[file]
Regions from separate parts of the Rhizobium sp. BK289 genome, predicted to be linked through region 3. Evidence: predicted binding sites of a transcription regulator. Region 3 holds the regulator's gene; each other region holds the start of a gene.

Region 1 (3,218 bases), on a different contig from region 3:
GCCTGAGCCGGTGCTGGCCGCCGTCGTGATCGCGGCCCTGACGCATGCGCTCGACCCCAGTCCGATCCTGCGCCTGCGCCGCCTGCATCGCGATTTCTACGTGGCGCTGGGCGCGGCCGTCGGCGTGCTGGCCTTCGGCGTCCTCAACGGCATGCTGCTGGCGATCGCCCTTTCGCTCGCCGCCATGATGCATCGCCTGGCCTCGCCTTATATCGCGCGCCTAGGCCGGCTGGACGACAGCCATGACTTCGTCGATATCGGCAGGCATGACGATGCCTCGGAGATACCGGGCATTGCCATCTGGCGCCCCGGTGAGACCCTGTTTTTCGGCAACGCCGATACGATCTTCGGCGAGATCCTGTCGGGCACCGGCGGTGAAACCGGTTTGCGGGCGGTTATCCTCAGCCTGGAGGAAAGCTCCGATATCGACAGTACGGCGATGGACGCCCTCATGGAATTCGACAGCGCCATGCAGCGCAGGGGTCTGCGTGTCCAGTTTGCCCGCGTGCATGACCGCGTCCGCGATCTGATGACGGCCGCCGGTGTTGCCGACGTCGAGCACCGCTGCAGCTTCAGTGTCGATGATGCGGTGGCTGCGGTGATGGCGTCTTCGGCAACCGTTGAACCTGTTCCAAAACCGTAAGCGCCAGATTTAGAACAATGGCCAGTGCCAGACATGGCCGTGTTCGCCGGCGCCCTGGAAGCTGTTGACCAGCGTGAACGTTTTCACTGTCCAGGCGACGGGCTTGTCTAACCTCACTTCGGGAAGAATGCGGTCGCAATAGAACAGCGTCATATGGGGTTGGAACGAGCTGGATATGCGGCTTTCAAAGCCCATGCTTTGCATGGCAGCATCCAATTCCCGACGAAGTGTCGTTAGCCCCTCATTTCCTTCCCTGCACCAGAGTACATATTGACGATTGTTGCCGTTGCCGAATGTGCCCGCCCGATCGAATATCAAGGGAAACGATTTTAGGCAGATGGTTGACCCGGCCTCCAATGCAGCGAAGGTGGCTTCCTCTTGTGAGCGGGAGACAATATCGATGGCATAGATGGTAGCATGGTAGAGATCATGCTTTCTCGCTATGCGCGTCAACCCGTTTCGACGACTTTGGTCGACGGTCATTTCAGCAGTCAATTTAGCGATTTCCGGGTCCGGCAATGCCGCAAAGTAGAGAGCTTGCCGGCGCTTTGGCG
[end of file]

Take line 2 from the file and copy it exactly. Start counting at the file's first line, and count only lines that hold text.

Region 1 (3,218 bases), on a different contig from region 3: